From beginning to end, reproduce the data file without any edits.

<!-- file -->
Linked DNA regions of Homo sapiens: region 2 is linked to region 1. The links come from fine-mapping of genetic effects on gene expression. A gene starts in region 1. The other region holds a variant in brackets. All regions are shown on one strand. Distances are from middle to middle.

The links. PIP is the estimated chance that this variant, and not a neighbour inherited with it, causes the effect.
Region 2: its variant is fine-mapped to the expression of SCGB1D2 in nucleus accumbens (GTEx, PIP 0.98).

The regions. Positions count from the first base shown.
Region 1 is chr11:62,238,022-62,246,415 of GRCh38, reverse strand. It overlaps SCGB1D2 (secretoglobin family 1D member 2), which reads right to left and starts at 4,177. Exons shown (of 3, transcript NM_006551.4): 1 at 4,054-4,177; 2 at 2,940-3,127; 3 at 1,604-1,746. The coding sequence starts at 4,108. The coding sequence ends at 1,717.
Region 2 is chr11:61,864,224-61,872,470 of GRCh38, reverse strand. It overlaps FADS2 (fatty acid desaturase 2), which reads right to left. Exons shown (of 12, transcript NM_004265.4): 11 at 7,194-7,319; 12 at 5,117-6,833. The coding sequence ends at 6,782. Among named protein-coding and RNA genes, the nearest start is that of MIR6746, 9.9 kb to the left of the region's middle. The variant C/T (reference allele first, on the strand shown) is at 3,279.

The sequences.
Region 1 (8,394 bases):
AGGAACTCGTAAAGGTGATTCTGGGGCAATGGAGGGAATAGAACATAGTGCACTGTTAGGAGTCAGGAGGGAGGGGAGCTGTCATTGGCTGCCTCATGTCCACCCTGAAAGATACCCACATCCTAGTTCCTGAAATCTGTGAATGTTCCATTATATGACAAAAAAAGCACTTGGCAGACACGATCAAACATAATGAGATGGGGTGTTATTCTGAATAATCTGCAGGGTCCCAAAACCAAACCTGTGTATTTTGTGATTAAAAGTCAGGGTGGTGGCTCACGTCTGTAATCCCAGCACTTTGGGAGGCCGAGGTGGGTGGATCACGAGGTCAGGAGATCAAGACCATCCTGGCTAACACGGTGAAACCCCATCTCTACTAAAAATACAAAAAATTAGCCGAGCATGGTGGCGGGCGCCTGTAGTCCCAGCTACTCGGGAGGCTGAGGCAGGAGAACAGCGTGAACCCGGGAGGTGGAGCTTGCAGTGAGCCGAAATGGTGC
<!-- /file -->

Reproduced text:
Linked DNA regions of Homo sapiens: region 2 is linked to region 1. The links come from fine-mapping of genetic effects on gene expression. A gene starts in region 1. The other region holds a variant in brackets. All regions are shown on one strand. Distances are from middle to middle.

The links. PIP is the estimated chance that this variant, and not a neighbour inherited with it, causes the effect.
Region 2: its variant is fine-mapped to the expression of SCGB1D2 in nucleus accumbens (GTEx, PIP 0.98).

The regions. Positions count from the first base shown.
Region 1 is chr11:62,238,022-62,246,415 of GRCh38, reverse strand. It overlaps SCGB1D2 (secretoglobin family 1D member 2), which reads right to left and starts at 4,177. Exons shown (of 3, transcript NM_006551.4): 1 at 4,054-4,177; 2 at 2,940-3,127; 3 at 1,604-1,746. The coding sequence starts at 4,108. The coding sequence ends at 1,717.
Region 2 is chr11:61,864,224-61,872,470 of GRCh38, reverse strand. It overlaps FADS2 (fatty acid desaturase 2), which reads right to left. Exons shown (of 12, transcript NM_004265.4): 11 at 7,194-7,319; 12 at 5,117-6,833. The coding sequence ends at 6,782. Among named protein-coding and RNA genes, the nearest start is that of MIR6746, 9.9 kb to the left of the region's middle. The variant C/T (reference allele first, on the strand shown) is at 3,279.

The sequences.
Region 1 (8,394 bases):
AGGAACTCGTAAAGGTGATTCTGGGGCAATGGAGGGAATAGAACATAGTGCACTGTTAGGAGTCAGGAGGGAGGGGAGCTGTCATTGGCTGCCTCATGTCCACCCTGAAAGATACCCACATCCTAGTTCCTGAAATCTGTGAATGTTCCATTATATGACAAAAAAAGCACTTGGCAGACACGATCAAACATAATGAGATGGGGTGTTATTCTGAATAATCTGCAGGGTCCCAAAACCAAACCTGTGTATTTTGTGATTAAAAGTCAGGGTGGTGGCTCACGTCTGTAATCCCAGCACTTTGGGAGGCCGAGGTGGGTGGATCACGAGGTCAGGAGATCAAGACCATCCTGGCTAACACGGTGAAACCCCATCTCTACTAAAAATACAAAAAATTAGCCGAGCATGGTGGCGGGCGCCTGTAGTCCCAGCTACTCGGGAGGCTGAGGCAGGAGAACAGCGTGAACCCGGGAGGTGGAGCTTGCAGTGAGCCGAAATGGTGC